Saturday, October 27, 2012

Statement of Research Need

I had to write up a rough research plan as part of the application for a reader's card for the Bodleian Library; so since it was already all spelled out, I figured I'd share some of what I'll be up to for the next two weeks, Frankenstorm-pending, of course.


I propose to consult with three manuscripts that form part of the Bodleian collection.

The first is Neubauer Cat. No. 1402.1, a copy of the Hebrew translation of Solomon ibn Gabirol’s ethical-didactic treatise, The Improvement of Moral Qualities, as well as a letter written by the translator to a friend in which he describes his translation process. The subject of my current research is that translator, Judah ibn Tibbon, his son Samuel, and their joint intellectual program. I have, thus far, consulted with the two extant editions of the letter, published in Hamburg in 1848 and in Lyck in 1859. The Hamburg edition literally leaves question marks in the text, and the Lyck edition was based on the earlier print edition rather than on the manuscript. I therefore require access to the manuscript to ascertain what those question marks are standing in for, whether it is text or damage to the page.

The second is Bodleian MS 2130 (Cat. No. 730), a letter from a sixteenth-century bookseller, Pinhas of Narbonne, in which he describes his communications with a confederate, Isaac bar Menahem of Narbonne, whom I believe to have been involved in the creation of forged texts attributed to the translators who are the subject of my research. The letter is cited once, quoted only partially and only in French translation of the original Hebrew, in Henri Gross’ Gallia Judaica.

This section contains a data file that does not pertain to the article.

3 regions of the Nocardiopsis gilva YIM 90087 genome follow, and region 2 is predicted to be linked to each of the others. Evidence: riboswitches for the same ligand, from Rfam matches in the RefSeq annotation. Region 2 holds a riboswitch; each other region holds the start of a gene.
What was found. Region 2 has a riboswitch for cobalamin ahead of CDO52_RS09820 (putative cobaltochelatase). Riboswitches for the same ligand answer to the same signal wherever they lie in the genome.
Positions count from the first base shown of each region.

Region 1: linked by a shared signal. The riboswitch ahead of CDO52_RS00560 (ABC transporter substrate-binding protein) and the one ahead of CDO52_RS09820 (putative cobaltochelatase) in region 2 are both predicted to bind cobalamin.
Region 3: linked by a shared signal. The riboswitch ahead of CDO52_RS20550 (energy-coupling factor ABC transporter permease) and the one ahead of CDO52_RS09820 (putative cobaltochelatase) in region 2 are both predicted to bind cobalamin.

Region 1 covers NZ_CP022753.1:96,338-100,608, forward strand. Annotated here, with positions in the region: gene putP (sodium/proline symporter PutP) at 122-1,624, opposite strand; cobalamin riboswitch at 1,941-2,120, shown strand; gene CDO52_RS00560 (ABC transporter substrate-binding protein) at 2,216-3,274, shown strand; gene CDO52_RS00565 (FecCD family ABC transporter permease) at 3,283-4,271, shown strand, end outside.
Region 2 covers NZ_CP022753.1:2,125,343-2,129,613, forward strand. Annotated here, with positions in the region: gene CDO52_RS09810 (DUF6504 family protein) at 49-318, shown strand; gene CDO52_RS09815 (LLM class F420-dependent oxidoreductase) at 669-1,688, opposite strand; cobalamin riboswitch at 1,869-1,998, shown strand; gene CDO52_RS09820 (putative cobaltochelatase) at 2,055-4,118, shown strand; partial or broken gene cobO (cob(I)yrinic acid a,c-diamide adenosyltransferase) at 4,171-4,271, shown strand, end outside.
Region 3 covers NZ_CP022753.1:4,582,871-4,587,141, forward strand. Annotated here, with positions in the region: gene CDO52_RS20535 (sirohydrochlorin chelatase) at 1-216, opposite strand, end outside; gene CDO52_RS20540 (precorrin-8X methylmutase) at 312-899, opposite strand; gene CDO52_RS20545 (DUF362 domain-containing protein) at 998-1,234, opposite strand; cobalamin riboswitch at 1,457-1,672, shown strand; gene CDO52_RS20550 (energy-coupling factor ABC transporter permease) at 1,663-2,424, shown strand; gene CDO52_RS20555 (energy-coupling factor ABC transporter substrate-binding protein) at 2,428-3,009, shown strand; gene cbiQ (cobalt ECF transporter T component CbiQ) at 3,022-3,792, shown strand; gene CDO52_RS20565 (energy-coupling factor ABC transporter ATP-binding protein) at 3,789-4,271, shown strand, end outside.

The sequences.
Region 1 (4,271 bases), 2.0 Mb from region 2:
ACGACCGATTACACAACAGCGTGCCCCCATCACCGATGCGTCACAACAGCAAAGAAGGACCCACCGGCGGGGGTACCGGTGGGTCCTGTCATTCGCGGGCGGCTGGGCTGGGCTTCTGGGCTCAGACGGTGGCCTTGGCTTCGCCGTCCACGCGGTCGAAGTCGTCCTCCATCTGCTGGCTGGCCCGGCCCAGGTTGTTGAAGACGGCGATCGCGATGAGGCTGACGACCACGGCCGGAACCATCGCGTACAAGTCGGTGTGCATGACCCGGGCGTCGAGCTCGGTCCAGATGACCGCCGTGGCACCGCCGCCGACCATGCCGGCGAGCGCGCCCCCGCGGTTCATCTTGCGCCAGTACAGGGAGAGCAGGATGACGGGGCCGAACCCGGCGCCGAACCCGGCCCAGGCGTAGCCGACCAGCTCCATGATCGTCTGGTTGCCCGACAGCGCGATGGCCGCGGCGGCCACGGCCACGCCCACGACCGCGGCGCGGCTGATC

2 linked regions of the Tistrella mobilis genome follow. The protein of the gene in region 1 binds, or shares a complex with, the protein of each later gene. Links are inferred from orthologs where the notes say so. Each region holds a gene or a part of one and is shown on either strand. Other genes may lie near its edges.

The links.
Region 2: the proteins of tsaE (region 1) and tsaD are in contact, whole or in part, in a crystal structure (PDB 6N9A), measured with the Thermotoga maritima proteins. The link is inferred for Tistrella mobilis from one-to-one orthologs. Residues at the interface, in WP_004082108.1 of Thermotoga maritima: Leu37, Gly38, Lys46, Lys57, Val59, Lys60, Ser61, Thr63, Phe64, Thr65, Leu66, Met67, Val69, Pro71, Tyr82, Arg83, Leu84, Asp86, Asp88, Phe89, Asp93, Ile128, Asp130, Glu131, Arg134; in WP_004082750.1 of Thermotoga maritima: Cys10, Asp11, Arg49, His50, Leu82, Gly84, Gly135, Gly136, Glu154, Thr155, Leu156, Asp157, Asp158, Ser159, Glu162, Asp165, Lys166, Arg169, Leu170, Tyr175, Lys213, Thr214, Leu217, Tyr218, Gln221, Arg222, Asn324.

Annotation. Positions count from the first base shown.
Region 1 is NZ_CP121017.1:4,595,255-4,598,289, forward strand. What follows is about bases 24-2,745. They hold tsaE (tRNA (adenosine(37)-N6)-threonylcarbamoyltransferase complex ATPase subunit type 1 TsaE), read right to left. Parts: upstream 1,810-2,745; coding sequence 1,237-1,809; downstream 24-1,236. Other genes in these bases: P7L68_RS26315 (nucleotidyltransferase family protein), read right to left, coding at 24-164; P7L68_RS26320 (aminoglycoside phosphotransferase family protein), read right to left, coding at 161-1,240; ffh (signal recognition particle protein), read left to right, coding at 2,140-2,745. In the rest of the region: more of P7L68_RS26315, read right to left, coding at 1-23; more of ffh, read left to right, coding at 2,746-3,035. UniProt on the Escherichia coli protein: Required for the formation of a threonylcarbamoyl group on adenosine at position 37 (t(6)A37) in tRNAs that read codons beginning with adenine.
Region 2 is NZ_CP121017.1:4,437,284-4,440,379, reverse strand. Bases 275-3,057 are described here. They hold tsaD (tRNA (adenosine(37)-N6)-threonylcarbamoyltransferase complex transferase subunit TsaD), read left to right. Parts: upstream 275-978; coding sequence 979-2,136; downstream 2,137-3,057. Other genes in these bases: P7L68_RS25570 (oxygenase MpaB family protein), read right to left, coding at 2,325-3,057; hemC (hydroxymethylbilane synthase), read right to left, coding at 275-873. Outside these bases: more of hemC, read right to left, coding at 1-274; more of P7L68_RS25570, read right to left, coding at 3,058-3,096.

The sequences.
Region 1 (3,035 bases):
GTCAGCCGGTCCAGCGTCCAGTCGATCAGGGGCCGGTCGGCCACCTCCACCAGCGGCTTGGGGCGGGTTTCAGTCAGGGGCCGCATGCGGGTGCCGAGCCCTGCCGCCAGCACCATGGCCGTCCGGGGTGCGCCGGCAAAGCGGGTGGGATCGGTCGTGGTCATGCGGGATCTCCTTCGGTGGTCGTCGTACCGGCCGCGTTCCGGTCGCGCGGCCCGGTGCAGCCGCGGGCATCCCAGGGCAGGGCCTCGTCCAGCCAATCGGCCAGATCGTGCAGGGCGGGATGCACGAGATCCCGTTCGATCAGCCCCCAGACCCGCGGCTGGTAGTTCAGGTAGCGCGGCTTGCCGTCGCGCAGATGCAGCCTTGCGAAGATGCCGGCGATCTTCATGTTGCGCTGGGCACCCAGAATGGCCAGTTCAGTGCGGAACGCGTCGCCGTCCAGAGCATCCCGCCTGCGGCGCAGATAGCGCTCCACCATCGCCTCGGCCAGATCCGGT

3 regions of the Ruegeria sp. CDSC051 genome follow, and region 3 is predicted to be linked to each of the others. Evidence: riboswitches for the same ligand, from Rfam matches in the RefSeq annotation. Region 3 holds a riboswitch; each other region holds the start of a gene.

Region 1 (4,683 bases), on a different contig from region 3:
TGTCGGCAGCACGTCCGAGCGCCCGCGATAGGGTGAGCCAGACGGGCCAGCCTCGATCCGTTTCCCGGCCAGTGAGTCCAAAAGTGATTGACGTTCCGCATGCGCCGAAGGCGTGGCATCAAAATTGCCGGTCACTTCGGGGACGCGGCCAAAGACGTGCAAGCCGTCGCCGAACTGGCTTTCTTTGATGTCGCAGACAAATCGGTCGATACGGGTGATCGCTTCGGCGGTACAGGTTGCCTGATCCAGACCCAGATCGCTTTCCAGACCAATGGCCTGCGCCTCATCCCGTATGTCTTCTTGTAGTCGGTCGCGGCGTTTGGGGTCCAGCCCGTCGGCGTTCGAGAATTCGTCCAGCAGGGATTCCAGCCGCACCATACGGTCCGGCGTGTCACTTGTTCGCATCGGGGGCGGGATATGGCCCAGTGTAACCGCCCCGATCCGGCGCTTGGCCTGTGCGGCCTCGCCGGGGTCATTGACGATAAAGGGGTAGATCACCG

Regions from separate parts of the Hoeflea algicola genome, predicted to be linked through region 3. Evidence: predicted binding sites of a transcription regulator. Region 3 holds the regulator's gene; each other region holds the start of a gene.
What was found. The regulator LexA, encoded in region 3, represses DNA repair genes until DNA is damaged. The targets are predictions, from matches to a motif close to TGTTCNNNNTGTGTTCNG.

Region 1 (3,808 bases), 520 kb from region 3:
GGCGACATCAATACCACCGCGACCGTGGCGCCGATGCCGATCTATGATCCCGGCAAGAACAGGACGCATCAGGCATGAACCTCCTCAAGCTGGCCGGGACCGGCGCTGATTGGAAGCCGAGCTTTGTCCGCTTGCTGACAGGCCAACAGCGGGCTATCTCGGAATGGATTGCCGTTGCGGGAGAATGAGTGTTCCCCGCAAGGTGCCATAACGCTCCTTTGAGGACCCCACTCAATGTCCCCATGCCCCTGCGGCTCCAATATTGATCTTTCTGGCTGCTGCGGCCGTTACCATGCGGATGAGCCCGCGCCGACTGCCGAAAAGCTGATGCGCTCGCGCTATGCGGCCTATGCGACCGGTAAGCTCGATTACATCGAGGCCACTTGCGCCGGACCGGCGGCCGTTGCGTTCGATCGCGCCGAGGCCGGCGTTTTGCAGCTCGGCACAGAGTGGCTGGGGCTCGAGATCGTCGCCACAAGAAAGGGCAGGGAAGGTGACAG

The third is Neubauer Cat. 2219.3, a Hebrew ethical will written by the father translator to the son translator. This is the only complete manuscript of one of the major texts that forms the basis of my research. I have been working from editions up until now but prior to publishing my work I wish to verify a few details of the text by consulting with the manuscript.

And finally, in the introduction to his catalogue of Hebrew manuscripts held by the Bodleian Library, Adolf Neubauer explains that he does not do more than give a cursory listing of each manuscript because “something must be left for those who may make a special study of these manuscripts” (vii). I hope, by working with the manuscripts themselves, that I may be able to discover things that I cannot yet identify as needing because they will have been overlooked, deliberately or unintentionally, by cataloguers and earlier scholars.

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